Facilitating the development of micro- and nanofabrication technologies for scalable drug development
    For nearly three decades, microfluidic and organ-on-a-chip models are still heavily reliant on polydimethylsiloxane (PDMS) soft lithography. While these methods allow the easy fabrication of cell compatible devices, PDMS soft lithography suffers from long cycle times, limited scalability and substantial absorption of hydrophobic molecules. As a consequence, the translation of micro- and nanodevices from the research setting to industrial applications remains limited. 

  • To overcome these limitations, we develop micro- and nanofabrication technologies using novel polymers in our on-site state-of-the-art cleanroom facilities. We have developed nanoimprint lithography (NIL) and Nano Reaction Injection Molding of a novel polymer with low drug absorption, off-stoichiometry thilo-ene (OSTE), that allow for rapid and cost-effective fabrication of polymer micro- and nanodevices. By uncoupling ultra-high resolution multiplanar polymer structuring from complex processing conditions, we provide accessible and versatile technologies for the fabrication of devices for a wide range of applications in biology, medicine and physics that already support a multitude of research groups at Karolinska.

    Microfluidic human ex vivo models for complex metabolic phenotypes
    Type 2 diabetes (T2D) is the most prevalent metabolic disorder that manifests due to a dysfunctional interplay of multiple tissues and organs. T2D constitutes a globally increasing health problem that affects 450 million individuals worldwide, which is expected to rise to 592 million by 2035. Although diabetes care has improved, complications are still common, and diabetes remains a leading cause of cardiovascular morbidity, visual loss, amputation, and end-stage renal disease. 

  • By integrating our custom-designed microfluidic systems with human tissue models, we develop MPS in which 3D microtissues can be cultured with in vivo-like molecular phenotypes and tissue-specific functionality for multiple weeks, thus allowing to investigate tissue interactions upon nutritional and pharmacological perturbations. Specifically, we have developed devices with pneumatic actuation that allow for long-term communication between 3D primary human tissue models. We furthermore integrate 3D tissue models of liver, pancreas, adipose tissue and skeletal muscle to develop integrative human MPS to study mechanisms underlying glycemic control.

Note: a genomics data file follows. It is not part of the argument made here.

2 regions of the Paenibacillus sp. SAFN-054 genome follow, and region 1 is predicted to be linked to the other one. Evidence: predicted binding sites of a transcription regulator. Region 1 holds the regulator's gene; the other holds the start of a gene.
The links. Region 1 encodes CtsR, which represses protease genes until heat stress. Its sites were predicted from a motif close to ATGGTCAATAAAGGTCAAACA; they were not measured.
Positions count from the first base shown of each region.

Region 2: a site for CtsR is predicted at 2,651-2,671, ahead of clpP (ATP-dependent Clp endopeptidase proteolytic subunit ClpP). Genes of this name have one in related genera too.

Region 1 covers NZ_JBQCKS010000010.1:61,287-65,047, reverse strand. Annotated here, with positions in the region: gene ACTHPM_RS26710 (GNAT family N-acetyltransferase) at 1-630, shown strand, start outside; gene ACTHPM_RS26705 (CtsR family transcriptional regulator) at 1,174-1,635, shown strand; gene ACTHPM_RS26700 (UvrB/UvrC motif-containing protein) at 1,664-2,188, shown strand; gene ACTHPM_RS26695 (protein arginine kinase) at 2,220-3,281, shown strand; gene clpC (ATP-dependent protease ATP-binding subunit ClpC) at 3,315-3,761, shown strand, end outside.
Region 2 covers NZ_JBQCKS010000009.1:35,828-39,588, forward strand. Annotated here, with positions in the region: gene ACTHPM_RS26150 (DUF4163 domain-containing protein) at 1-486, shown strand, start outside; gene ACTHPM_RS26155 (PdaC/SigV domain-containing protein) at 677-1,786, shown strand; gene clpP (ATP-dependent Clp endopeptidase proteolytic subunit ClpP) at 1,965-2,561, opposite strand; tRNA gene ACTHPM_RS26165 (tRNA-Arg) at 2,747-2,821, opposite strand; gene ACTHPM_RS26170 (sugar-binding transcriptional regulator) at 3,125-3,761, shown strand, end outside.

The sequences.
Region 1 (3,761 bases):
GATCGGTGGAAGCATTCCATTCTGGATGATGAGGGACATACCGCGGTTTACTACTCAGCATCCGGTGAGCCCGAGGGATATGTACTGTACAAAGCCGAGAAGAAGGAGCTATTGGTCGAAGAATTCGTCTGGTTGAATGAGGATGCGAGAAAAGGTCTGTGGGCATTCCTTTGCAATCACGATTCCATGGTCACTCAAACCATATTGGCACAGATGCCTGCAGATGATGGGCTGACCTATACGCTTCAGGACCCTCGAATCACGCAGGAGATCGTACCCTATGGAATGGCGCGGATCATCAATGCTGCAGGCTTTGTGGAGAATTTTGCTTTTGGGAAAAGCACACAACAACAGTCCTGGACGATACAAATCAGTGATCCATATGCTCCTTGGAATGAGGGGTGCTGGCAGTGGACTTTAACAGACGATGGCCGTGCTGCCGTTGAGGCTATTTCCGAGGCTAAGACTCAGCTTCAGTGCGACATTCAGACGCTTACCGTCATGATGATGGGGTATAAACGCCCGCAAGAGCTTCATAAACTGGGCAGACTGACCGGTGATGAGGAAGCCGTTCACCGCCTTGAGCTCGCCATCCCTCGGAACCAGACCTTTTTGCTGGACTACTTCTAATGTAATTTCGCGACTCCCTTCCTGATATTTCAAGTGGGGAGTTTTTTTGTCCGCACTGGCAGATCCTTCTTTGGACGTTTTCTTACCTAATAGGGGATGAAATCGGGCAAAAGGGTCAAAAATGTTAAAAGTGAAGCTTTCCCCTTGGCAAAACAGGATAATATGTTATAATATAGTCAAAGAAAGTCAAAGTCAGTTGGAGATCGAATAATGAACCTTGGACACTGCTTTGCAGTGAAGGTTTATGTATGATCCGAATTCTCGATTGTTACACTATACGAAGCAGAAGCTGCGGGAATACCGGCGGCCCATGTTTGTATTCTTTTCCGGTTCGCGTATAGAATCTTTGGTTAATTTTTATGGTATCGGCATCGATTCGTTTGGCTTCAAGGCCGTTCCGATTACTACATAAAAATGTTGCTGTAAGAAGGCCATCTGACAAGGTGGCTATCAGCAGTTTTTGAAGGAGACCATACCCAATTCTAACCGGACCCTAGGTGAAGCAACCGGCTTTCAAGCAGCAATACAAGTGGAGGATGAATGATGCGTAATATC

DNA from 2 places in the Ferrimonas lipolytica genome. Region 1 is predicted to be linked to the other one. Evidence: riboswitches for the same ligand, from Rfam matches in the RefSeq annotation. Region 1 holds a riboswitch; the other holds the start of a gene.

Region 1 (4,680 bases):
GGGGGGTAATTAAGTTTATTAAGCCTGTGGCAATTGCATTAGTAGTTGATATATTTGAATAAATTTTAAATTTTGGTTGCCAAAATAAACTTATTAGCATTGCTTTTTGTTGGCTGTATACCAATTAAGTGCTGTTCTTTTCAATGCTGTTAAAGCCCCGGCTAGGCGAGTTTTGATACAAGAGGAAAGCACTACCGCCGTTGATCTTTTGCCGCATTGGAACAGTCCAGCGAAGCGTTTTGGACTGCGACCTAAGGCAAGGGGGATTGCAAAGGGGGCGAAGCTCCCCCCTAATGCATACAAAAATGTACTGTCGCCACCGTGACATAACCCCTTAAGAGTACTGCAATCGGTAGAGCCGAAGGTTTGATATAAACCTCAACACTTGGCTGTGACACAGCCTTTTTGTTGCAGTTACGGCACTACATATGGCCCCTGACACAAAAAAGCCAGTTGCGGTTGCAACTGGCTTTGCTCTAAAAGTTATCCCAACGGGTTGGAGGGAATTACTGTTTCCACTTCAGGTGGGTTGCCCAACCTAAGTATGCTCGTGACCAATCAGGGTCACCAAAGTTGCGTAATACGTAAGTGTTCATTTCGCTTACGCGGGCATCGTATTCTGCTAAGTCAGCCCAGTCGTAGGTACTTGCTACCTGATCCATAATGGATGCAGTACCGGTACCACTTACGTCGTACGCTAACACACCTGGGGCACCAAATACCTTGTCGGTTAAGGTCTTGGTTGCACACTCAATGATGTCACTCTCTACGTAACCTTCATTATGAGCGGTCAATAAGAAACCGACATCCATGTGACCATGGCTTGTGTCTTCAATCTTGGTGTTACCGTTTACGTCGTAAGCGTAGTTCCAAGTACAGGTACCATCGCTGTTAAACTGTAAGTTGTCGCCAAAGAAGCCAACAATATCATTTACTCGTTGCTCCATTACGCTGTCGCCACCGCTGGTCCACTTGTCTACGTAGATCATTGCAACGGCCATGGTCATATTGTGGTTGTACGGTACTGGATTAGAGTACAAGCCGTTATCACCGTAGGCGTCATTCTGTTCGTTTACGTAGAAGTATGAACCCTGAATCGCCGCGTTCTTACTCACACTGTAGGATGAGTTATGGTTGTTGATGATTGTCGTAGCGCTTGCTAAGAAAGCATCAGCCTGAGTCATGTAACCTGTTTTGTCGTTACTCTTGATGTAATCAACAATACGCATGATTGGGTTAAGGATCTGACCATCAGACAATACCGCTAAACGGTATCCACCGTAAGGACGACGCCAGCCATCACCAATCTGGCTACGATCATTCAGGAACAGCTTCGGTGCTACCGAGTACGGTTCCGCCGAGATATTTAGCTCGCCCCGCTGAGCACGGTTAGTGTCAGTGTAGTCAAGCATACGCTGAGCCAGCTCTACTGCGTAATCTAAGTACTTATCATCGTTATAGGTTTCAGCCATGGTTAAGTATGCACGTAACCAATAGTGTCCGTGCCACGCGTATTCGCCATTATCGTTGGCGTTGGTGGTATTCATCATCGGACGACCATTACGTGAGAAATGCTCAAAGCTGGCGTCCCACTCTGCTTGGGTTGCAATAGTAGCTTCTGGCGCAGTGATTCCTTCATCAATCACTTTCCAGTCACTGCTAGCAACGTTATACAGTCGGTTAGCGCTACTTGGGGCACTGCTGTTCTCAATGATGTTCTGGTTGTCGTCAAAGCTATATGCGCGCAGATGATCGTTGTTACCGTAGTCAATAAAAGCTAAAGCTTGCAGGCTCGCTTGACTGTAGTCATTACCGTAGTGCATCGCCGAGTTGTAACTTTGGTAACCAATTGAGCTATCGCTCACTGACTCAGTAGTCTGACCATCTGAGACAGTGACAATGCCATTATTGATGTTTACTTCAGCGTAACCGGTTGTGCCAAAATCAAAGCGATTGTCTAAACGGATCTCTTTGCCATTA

Rational drug biasing
    Bioluminescence resonance energy transfer (BRET)-based biosensors have been used extensively to characterize signal transduction events using recombinant expression in human cell lines. While these experiments are useful to reveal possible ligand and receptor bias, they do not allow to study signaling in a physiological context. We have established a battery of biosensors for all human G-proteins as well as a suite of organelle markers to investigate signaling in primary human 3D tissue cultures. We observed that clinically approved compounds targeting the receptors differ with regards to signaling dynamics and their signatures of downstream G-protein/β-arrestin activation. Dual incretin receptor agonism constitutes an emerging strategy for the treatment of diabetes and obesity that has recently been demonstrated to also improve NASH. Combining our BRET biosensors with patient-derived material aspires to provide much needed insight into the intra- and inter-patient variability of drug action and offers the potential to develop better and more targeted therapies that effectively balance insulin stimulation with the hyperglycemic effects of GCGR agonists. Furthermore, by combining these tools with structural approaches we aim to develop compounds with specific bias, which opens new avenues to optimize drug efficacy and minimize side effects also for other G-protein coupled receptors.

    Individualized precision drug development